The Universe we live in wasn't always the cold, dark-energy and matter dominated realm we live in today. In earlier times, the Universe was much hotter and denser. Just after the Big Bang, temperatures and densities were as high as you'd find at the center of a star. These conditions squeezed protons together to form helium nuclei, leaving behind nearly all of the hydrogen and helium we see around us today. We know much of this through the detailed study of the cosmic microwave background, the radiation generated at the instant when the Universe became almost transparent, about 380,000 years after the Big Bang. This energetic radiation, subsequently stretched by the expansion of the Universe into the lower-energy microwave band, carries the imprint of conditions from the very early history of the Universe. But this cosmic microwave background is not the only significant cosmic background. At early times, the Universe was awash not only in radiation, but also tiny subatomic particles called neutrinos, which are produced when subatomic particles interact. Neutrinos rarely interact with matter, have a tiny bit of mass, and travel at the speed of light. They are so hard to detect that it takes a detector the size of Antarctica to find neutrinos streaming to us from the deep cosmos. But the presence of neutrinos had a significant effect on the structure of the Universe at its formation. Astronomers have recently confirmed this tiny effect by carefully studying small temperature variations in the global map of the microwave background, and through careful studies of galaxy distributions in the distant Universe. Although this cosmic neutrino background is negligible today, it once contained about 10% of the energy in the Universe.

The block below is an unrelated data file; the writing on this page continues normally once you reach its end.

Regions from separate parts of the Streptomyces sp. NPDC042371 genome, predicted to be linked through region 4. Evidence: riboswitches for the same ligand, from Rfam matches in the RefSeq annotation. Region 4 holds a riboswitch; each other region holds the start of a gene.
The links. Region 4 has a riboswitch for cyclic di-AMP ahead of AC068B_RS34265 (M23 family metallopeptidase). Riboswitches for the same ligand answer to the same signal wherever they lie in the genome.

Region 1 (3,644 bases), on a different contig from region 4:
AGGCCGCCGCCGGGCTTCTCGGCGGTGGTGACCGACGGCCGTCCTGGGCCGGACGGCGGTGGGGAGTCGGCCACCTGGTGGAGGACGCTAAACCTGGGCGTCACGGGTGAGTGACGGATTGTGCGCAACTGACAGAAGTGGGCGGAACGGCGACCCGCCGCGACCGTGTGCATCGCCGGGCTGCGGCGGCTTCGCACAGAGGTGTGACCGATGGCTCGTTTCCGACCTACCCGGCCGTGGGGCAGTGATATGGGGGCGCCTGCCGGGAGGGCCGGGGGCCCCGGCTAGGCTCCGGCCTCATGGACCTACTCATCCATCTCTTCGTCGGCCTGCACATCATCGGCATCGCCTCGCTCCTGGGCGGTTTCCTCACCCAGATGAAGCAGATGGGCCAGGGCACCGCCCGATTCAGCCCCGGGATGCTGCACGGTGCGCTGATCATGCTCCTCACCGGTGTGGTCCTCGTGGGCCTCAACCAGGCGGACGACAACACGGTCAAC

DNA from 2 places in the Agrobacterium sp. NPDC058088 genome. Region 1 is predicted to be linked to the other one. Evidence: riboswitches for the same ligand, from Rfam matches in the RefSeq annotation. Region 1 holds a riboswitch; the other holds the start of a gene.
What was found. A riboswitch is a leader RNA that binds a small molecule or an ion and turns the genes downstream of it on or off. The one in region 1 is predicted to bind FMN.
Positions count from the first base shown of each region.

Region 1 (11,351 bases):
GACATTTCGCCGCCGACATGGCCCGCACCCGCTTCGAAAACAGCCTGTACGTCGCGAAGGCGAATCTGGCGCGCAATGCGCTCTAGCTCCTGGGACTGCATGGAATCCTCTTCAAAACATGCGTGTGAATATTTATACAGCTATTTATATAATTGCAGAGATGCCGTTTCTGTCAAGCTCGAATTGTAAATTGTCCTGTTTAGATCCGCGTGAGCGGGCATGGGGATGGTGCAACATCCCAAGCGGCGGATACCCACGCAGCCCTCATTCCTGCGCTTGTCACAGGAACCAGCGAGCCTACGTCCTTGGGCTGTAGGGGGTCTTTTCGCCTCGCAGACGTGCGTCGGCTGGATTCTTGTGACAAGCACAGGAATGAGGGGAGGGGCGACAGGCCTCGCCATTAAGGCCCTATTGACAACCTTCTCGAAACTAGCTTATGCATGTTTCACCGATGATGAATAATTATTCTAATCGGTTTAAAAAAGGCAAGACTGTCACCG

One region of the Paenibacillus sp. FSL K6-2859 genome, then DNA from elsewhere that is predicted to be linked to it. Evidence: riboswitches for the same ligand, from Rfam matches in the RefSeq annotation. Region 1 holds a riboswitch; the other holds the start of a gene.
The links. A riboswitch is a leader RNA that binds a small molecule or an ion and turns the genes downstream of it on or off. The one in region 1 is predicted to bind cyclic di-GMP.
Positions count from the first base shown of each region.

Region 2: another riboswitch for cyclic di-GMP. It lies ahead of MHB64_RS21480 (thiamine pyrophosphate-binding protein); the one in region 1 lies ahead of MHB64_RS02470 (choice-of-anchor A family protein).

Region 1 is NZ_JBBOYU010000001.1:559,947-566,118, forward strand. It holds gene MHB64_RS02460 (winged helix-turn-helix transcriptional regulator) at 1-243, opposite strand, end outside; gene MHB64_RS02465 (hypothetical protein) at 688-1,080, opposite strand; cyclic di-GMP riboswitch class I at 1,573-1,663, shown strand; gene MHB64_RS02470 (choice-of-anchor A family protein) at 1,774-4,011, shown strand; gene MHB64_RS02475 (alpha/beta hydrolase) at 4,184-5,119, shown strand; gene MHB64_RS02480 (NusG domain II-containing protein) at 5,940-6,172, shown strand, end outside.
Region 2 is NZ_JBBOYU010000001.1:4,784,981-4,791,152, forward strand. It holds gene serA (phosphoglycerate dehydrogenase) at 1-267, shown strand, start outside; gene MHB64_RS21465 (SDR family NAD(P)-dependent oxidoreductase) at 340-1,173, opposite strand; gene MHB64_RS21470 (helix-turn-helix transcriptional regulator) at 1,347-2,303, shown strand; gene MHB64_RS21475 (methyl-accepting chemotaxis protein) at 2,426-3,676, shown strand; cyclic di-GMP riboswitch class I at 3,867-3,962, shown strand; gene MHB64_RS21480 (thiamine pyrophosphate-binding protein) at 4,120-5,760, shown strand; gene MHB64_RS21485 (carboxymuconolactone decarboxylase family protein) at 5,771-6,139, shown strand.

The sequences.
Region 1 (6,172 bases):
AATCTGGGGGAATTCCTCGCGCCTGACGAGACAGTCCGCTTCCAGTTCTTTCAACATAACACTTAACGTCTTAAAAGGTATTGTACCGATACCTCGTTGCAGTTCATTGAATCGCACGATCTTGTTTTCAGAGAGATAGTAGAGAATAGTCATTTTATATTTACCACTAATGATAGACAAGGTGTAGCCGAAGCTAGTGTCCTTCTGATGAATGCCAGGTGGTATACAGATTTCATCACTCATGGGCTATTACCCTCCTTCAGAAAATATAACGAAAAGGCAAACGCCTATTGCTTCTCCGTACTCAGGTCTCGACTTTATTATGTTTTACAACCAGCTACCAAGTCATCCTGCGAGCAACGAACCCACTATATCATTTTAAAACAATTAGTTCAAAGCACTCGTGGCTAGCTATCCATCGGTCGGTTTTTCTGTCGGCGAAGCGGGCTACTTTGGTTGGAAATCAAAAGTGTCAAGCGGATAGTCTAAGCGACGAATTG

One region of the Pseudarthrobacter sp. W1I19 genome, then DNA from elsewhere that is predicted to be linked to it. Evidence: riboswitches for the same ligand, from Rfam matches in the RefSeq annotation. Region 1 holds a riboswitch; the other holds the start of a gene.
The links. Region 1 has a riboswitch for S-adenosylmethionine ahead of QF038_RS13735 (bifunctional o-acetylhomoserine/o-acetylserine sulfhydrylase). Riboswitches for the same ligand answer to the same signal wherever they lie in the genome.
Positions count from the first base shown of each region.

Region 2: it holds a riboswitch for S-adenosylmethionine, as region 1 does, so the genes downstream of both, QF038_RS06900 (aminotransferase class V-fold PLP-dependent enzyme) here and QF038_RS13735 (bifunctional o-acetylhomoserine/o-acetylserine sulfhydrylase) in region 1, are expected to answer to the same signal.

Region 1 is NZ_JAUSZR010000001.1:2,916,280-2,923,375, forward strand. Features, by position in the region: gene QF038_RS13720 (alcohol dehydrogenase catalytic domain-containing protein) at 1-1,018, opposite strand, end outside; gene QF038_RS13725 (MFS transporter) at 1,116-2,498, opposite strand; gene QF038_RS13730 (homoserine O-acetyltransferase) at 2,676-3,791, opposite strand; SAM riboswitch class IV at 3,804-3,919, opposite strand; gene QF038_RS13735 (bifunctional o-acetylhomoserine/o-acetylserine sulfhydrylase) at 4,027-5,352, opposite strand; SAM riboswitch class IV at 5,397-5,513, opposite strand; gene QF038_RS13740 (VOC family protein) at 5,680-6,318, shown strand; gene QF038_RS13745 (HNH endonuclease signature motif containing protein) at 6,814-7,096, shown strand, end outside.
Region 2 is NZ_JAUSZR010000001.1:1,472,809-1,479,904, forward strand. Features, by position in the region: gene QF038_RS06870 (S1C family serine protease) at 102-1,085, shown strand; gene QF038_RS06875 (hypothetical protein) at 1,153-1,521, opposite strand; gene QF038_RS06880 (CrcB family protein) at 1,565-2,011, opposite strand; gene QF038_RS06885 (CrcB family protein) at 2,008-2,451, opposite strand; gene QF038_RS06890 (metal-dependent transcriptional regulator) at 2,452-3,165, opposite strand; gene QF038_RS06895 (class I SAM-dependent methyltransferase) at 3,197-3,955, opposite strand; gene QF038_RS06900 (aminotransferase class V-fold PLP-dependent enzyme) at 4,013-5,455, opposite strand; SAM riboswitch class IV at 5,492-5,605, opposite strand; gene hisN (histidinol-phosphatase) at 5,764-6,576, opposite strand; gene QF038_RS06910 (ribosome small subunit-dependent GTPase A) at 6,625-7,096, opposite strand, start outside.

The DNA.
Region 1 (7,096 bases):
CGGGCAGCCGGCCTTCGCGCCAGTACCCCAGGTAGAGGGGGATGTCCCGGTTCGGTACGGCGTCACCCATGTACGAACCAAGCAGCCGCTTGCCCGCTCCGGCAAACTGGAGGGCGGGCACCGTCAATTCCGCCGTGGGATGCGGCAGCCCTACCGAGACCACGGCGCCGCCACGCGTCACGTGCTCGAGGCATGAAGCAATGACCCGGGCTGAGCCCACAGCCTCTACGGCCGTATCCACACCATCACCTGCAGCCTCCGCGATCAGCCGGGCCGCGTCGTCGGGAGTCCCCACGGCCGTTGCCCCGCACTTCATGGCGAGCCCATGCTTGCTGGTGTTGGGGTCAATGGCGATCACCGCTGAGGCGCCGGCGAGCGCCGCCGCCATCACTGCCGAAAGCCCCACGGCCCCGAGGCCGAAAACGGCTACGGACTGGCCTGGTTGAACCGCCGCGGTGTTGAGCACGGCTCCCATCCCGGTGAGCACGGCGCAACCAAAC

Forbes: Earliest Signal Ever: Scientists Find Relic Neutrinos from 1 Second after the Big Bang
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